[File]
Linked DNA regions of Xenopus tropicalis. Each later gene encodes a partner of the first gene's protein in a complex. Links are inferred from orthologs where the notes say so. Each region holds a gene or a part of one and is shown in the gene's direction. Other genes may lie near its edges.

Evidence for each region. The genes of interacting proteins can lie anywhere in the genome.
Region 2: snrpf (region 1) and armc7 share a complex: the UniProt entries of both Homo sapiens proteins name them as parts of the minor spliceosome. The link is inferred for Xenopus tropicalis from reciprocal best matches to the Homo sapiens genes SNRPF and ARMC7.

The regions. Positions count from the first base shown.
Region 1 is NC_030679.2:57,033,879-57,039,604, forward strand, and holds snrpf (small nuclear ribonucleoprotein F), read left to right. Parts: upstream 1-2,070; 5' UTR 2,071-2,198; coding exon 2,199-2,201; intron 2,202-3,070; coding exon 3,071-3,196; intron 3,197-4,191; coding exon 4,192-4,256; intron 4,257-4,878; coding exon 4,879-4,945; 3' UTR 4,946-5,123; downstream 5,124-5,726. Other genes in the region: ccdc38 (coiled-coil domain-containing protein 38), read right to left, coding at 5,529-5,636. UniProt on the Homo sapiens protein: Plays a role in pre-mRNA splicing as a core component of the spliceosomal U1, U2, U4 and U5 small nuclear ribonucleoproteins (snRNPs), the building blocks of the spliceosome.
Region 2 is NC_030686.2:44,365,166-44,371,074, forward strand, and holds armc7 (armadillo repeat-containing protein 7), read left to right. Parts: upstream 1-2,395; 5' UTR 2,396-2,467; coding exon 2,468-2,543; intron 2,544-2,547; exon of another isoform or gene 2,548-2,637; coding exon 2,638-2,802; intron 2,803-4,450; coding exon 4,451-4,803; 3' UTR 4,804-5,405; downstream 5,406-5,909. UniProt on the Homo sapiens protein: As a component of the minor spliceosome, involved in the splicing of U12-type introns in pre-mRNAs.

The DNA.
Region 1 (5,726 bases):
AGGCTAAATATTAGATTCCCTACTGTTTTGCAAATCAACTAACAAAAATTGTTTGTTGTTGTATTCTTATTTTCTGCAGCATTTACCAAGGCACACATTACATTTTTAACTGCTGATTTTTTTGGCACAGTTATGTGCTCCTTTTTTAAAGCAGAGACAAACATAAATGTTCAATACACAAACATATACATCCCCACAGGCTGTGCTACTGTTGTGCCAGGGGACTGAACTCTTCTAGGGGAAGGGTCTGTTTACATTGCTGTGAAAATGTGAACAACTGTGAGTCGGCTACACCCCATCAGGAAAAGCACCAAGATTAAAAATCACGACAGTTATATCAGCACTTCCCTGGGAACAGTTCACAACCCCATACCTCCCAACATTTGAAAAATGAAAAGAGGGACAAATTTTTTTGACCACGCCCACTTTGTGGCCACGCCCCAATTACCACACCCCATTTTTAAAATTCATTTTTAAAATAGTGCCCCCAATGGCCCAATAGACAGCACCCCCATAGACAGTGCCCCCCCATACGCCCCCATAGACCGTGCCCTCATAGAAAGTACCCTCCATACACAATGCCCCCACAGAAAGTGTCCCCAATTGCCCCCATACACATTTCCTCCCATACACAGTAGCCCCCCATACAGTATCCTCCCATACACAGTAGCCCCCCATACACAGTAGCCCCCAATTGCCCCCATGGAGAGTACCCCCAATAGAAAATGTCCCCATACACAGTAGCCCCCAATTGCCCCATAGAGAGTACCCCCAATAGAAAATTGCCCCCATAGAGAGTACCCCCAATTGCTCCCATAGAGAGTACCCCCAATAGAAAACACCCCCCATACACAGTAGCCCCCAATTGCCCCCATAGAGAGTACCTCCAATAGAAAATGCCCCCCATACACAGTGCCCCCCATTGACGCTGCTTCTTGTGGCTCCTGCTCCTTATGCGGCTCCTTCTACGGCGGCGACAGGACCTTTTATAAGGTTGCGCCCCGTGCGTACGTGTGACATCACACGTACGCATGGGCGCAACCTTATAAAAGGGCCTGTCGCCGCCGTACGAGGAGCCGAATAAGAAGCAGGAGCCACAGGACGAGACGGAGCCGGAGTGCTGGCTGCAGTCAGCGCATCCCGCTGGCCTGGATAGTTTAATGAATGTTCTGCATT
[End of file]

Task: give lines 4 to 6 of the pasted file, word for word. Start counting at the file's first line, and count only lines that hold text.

The regions. Positions count from the first base shown.
Region 1 is NC_030679.2:57,033,879-57,039,604, forward strand, and holds snrpf (small nuclear ribonucleoprotein F), read left to right. Parts: upstream 1-2,070; 5' UTR 2,071-2,198; coding exon 2,199-2,201; intron 2,202-3,070; coding exon 3,071-3,196; intron 3,197-4,191; coding exon 4,192-4,256; intron 4,257-4,878; coding exon 4,879-4,945; 3' UTR 4,946-5,123; downstream 5,124-5,726. Other genes in the region: ccdc38 (coiled-coil domain-containing protein 38), read right to left, coding at 5,529-5,636. UniProt on the Homo sapiens protein: Plays a role in pre-mRNA splicing as a core component of the spliceosomal U1, U2, U4 and U5 small nuclear ribonucleoproteins (snRNPs), the building blocks of the spliceosome.
Region 2 is NC_030686.2:44,365,166-44,371,074, forward strand, and holds armc7 (armadillo repeat-containing protein 7), read left to right. Parts: upstream 1-2,395; 5' UTR 2,396-2,467; coding exon 2,468-2,543; intron 2,544-2,547; exon of another isoform or gene 2,548-2,637; coding exon 2,638-2,802; intron 2,803-4,450; coding exon 4,451-4,803; 3' UTR 4,804-5,405; downstream 5,406-5,909. UniProt on the Homo sapiens protein: As a component of the minor spliceosome, involved in the splicing of U12-type introns in pre-mRNAs.